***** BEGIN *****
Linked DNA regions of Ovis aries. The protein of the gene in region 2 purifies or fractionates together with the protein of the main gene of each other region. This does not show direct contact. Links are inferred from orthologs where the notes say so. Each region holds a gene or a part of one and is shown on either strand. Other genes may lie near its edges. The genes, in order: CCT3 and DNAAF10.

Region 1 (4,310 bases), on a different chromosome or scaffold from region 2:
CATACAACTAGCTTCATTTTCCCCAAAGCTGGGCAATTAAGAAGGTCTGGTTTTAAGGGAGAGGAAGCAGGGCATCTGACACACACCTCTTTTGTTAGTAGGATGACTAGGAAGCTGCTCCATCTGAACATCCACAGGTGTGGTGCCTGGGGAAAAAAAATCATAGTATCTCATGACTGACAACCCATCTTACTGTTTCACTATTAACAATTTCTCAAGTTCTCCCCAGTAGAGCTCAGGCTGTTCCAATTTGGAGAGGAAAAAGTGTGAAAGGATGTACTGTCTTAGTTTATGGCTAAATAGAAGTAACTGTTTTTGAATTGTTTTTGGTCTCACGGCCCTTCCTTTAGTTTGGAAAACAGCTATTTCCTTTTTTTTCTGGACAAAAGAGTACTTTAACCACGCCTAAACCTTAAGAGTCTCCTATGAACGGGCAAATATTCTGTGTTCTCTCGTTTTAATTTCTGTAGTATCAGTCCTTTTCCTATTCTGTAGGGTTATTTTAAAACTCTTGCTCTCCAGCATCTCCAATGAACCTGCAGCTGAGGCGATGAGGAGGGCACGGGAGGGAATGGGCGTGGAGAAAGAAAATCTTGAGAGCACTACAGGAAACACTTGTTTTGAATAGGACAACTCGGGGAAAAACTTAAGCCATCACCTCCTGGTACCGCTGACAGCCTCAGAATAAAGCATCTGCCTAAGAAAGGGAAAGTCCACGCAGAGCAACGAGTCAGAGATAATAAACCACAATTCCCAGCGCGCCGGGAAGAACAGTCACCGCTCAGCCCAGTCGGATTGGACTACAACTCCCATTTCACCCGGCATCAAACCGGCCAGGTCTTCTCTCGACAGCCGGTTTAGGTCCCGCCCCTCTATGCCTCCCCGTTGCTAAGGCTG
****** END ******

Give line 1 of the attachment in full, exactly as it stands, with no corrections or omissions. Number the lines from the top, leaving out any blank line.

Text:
Linked DNA regions of Ovis aries. The protein of the gene in region 2 purifies or fractionates together with the protein of the main gene of each other region. This does not show direct contact. Links are inferred from orthologs where the notes say so. Each region holds a gene or a part of one and is shown on either strand. Other genes may lie near its edges. The genes, in order: CCT3 and DNAAF10.